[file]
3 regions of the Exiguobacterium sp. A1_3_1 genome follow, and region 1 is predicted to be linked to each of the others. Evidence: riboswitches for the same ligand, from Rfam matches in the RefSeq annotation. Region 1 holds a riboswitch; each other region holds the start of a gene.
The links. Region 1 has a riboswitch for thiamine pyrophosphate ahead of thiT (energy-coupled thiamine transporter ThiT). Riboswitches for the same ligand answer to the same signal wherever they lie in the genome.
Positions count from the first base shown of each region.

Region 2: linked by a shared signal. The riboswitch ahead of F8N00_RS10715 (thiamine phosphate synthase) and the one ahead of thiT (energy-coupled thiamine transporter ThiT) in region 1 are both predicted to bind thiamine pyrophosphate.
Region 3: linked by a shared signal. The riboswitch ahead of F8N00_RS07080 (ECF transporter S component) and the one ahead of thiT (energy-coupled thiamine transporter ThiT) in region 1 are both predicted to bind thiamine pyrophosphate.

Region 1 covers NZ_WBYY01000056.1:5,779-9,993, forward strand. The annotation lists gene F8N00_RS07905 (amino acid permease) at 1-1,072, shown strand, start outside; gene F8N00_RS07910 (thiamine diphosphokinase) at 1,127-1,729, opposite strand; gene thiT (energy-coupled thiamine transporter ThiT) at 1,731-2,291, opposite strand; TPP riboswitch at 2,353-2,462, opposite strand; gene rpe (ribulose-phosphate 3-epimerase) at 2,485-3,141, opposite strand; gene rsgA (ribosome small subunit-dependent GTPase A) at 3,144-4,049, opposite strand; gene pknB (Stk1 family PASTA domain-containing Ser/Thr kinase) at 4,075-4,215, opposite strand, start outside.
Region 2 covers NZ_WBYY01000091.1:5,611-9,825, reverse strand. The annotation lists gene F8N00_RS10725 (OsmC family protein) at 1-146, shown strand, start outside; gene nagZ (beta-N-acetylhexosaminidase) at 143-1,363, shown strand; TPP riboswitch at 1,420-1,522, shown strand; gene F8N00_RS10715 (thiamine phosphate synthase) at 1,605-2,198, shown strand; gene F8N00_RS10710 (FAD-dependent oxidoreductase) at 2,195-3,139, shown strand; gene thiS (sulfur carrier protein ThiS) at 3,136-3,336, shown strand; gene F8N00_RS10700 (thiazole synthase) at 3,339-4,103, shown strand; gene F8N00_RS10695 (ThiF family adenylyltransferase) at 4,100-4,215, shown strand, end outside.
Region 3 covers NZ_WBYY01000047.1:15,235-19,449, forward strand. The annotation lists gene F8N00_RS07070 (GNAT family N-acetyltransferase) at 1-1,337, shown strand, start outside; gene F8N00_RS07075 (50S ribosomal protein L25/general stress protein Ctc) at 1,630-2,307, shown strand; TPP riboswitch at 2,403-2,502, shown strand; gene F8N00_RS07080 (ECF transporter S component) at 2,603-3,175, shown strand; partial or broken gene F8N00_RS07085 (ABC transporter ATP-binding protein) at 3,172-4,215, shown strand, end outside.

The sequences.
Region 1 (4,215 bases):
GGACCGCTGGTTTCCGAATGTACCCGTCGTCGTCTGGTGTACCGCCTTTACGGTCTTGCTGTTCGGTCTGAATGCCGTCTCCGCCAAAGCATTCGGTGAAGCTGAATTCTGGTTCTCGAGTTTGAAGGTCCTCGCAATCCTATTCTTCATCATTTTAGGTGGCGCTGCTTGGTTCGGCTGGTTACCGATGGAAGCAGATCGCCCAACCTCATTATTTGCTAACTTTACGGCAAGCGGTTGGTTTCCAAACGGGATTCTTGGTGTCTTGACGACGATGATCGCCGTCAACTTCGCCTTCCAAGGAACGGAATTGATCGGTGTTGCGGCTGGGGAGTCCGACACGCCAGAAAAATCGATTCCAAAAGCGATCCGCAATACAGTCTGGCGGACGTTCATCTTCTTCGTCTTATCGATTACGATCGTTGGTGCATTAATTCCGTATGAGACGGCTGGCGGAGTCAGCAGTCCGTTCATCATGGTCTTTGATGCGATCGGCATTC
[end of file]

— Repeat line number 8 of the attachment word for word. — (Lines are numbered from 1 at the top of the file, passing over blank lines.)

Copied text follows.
Region 3 covers NZ_WBYY01000047.1:15,235-19,449, forward strand. The annotation lists gene F8N00_RS07070 (GNAT family N-acetyltransferase) at 1-1,337, shown strand, start outside; gene F8N00_RS07075 (50S ribosomal protein L25/general stress protein Ctc) at 1,630-2,307, shown strand; TPP riboswitch at 2,403-2,502, shown strand; gene F8N00_RS07080 (ECF transporter S component) at 2,603-3,175, shown strand; partial or broken gene F8N00_RS07085 (ABC transporter ATP-binding protein) at 3,172-4,215, shown strand, end outside.